Saving Knowledge

By Fr. Stephen Freeman, July 15, 2021  I have often used the example of riding a bicycle as an image of knowing God. There’s no difficulty learning how to ride if you don’t mind falling off for a while. But no matter how many years you have ridden, you cannot describe for someone else how you know what you know. But you know it. I also suspect that if you thought too much about riding a bicycle while you were riding

The Walls of Paradise – and the Fire of God

By Fr. Stephen Freeman, December 14, 2020  I love walls. Perhaps the most charming aspect of medieval cities are their use of walls. Some surrounded the city and served as protection. Others surrounded smaller areas and prevented easy access and egress (perhaps understandable in a world with lots of animals present). There were other walls that signaled “higher” boundaries. In a medieval world, the “order” of things was thought important: kings and commoners, high-born and

St. Gregory the Theologian

By Fr. Matthew Jackson, Feb 7, 2011, 10:00 In the Name of the Father, and the Son, and the Holy Spirit, Amen. Christ is in our midst! He is and shall be! Today we celebrate the feast of St. Gregory of Nazianzus – Gregory the Theologian. I’d like us to hear something of the life of this saint this morning. I certainly don’t think we can always preach about the saints, but the legacy of

Discourse on Love

Published by Pemptousia Partnership on August 19, 2021 Archimandrite Georgios Kapsanis, Abbot of the Holy Monastery of Gregoriou † Our Lord and Savior Jesus Christ handed down to us the perfect teaching on salvation. And he himself was the first to implement what he taught. It is he who ‘practices and teaches’ (Matth. 5, 19). He also gave us the parable of the Good Samaritan as an example of real love. But the most outstanding Good Samaritan is

Fishing in the 21st Century

Sermon preached by Fr. Antony Hughes on Sunday, June 18, 2017 The Reading from the Holy Gospel according to St. Matthew. (4:18-23) Ken Wilbur in THE RELIGION OF TOMORROW points out two interesting facts. One, that 75% of young adults between the ages of 18 and 29 belong to the growing segment of society that calls itself “spiritual and not religious” along with 20% of adult Americans. I also read that the largest religious group

Memory of Saint Timothy the Apostle

January 22, 2022 Saint Timothy was a faithful disciple of Saint Paul the Apostle and is addressed as the recipient of the First and Second Epistles to Timothy. These two books are a group of three books of the canonical New Testament, which are called pastoral epistles, because they addressed not to Christian communities but to spiritual shepherds-bishops with pastoral oversight of local churches, such as Timothy, who shepherded with ardor and self-denial the Church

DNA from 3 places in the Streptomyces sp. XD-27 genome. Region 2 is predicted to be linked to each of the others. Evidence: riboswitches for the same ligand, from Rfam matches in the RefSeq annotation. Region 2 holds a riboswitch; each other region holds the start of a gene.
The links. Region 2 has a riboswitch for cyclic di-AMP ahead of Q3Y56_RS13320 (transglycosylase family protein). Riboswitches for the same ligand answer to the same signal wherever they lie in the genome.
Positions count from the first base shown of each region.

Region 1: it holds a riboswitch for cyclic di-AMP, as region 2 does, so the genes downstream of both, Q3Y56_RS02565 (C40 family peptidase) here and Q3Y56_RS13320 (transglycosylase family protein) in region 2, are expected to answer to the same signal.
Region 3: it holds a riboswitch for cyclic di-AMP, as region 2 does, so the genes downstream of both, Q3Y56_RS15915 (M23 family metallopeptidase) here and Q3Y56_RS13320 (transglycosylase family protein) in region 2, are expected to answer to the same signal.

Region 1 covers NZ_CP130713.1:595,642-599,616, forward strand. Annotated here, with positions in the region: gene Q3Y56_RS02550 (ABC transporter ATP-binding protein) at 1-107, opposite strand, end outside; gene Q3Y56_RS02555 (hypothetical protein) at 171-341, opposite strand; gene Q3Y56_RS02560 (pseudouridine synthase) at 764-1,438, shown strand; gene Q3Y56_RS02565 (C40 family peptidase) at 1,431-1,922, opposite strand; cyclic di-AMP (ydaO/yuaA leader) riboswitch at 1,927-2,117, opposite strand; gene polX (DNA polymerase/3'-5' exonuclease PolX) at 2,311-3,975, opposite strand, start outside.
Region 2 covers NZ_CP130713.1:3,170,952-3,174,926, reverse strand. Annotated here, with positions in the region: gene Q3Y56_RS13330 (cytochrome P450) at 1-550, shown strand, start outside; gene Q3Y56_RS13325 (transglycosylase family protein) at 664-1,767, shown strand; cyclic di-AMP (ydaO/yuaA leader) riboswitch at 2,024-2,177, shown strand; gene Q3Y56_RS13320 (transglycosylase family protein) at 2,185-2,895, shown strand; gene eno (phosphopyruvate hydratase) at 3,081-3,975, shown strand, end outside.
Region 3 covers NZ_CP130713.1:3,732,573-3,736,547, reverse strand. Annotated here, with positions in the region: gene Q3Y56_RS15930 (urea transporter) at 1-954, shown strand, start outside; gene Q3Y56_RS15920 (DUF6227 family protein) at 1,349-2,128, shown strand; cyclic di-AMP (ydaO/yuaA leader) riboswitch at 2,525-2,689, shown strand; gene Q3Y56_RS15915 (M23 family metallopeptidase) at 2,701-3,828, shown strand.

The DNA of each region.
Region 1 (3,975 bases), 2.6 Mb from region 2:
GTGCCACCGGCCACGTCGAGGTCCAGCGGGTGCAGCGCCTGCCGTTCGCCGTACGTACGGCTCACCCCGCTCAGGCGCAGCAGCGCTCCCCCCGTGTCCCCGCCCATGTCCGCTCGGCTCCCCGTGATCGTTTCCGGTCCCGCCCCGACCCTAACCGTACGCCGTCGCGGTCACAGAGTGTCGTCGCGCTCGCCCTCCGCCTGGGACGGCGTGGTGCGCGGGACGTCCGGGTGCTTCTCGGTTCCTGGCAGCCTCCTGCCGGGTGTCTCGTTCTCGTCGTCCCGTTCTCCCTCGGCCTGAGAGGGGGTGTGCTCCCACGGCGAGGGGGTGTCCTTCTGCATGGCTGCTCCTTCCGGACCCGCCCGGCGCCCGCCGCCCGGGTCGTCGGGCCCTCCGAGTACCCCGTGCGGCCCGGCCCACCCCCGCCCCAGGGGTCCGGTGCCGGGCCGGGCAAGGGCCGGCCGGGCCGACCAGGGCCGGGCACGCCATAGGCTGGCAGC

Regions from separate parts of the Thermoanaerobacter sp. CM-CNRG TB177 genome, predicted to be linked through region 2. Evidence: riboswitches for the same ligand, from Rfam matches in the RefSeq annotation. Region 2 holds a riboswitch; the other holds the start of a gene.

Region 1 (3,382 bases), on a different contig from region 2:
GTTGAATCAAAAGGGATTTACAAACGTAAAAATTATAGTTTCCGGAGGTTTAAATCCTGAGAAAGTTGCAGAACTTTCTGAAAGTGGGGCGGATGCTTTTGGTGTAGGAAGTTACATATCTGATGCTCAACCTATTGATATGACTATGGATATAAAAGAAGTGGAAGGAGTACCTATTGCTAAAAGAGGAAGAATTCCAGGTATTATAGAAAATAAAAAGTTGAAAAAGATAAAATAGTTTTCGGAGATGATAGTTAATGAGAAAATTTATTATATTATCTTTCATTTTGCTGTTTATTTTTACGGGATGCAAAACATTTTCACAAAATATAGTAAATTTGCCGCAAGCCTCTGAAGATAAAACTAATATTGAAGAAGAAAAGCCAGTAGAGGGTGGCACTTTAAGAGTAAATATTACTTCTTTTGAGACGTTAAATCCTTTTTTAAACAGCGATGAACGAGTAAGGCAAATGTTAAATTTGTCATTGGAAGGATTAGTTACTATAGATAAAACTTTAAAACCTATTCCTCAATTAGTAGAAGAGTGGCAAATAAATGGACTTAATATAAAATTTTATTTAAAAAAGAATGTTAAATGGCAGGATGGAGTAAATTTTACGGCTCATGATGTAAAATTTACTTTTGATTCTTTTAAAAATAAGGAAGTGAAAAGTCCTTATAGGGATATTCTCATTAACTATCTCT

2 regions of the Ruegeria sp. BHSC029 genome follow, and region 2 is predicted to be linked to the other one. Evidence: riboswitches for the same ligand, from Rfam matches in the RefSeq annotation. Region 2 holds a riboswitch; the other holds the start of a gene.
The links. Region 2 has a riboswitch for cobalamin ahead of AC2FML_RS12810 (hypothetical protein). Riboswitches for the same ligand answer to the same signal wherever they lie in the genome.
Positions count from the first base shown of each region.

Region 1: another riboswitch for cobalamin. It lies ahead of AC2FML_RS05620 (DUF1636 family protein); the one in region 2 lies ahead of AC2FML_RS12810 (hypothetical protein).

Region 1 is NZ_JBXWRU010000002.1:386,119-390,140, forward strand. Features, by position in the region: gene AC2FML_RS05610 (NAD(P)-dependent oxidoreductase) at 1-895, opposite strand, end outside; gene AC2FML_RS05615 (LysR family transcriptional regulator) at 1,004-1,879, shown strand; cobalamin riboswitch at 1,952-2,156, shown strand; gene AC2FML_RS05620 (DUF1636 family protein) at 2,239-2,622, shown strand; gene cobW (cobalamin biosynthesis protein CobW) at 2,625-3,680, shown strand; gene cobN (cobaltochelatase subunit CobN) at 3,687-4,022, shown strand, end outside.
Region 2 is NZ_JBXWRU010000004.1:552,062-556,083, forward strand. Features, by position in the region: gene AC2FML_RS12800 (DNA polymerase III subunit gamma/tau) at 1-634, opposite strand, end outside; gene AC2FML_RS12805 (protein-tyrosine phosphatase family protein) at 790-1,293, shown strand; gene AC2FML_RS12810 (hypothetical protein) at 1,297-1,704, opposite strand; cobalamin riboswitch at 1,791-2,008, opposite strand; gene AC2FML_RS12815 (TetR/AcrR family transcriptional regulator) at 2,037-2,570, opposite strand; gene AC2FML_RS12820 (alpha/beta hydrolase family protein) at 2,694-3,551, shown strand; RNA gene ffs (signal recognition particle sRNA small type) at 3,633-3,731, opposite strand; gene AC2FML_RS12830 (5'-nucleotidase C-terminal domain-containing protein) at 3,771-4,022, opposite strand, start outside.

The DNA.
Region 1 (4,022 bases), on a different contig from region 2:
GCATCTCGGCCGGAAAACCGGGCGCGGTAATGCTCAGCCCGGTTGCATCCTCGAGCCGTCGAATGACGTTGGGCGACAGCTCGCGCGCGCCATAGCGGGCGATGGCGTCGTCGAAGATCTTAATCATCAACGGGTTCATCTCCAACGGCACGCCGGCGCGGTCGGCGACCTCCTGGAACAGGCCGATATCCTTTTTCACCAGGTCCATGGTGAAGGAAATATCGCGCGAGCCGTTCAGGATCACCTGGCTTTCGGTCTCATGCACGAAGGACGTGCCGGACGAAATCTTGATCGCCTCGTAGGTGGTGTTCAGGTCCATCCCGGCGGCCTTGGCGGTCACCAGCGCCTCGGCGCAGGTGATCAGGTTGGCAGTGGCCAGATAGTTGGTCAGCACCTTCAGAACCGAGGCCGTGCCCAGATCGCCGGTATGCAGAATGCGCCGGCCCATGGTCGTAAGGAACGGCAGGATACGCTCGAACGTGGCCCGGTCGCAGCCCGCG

Saint Maximus the Greek

Published by Pemptousia Partnership on January 21, 2022 Georgios Martzelos St Maximos the Greek was one of the most distinguished monks and theologians of the 16th century, famed for his missionary activities and reforming achievements in the Russia of his time. He was born in Arta in around 1470 of respected and prosperous parents, and his name in the world was Mikhail Trivolis. At an early age he went to study in Italy, at major centres of the

St. Macarius the Great: Hiding in Plain Sight

By Fr. Stephen Freeman, December 31, 2018  In the time of their visitation they will shine forth, and will run like sparks through the stubble. (Wisdom 3:7 RSV) The story is told of St. Macarius that he was falsely accused of fathering a child by a young woman in the village. After being beaten and humiliated by the people there, he returned to his cell and gathered all of the mats and baskets he had

St. Athanasius the Great

By Fr. Matthew Swehla, June 10, 2018  Αὐτὸς γὰρ ἐνηνθρώπισεν, ἵνα ἡμεῖς θεοποιηθῶμεν He became man, that we might be made god. This is perhaps the most quoted sentence from any of the Church Fathers. It was written by St. Athanasius the Great, Patriarch of Alexandria, in the Fourth Century, in his theological treatise, On the Incarnation. This month we commemorate St. Athanasius, along with his successor, St. Cyril of Alexandria, on January 18. St. Athanasius was

Saint Anthony the Great

Adapted from Thomas Merton’s book The Wisdom of the Desert In the 4th century AD the deserts of Egypt, Palestine, Arabia and Persia were settled by people who left behind them a strange reputation. They were the first Christian hermits, who abandoned the cities of the ancient Roman world to live in the solitude and silence of the desert. Why did they do this? The reasons were many and various, but they can all be summed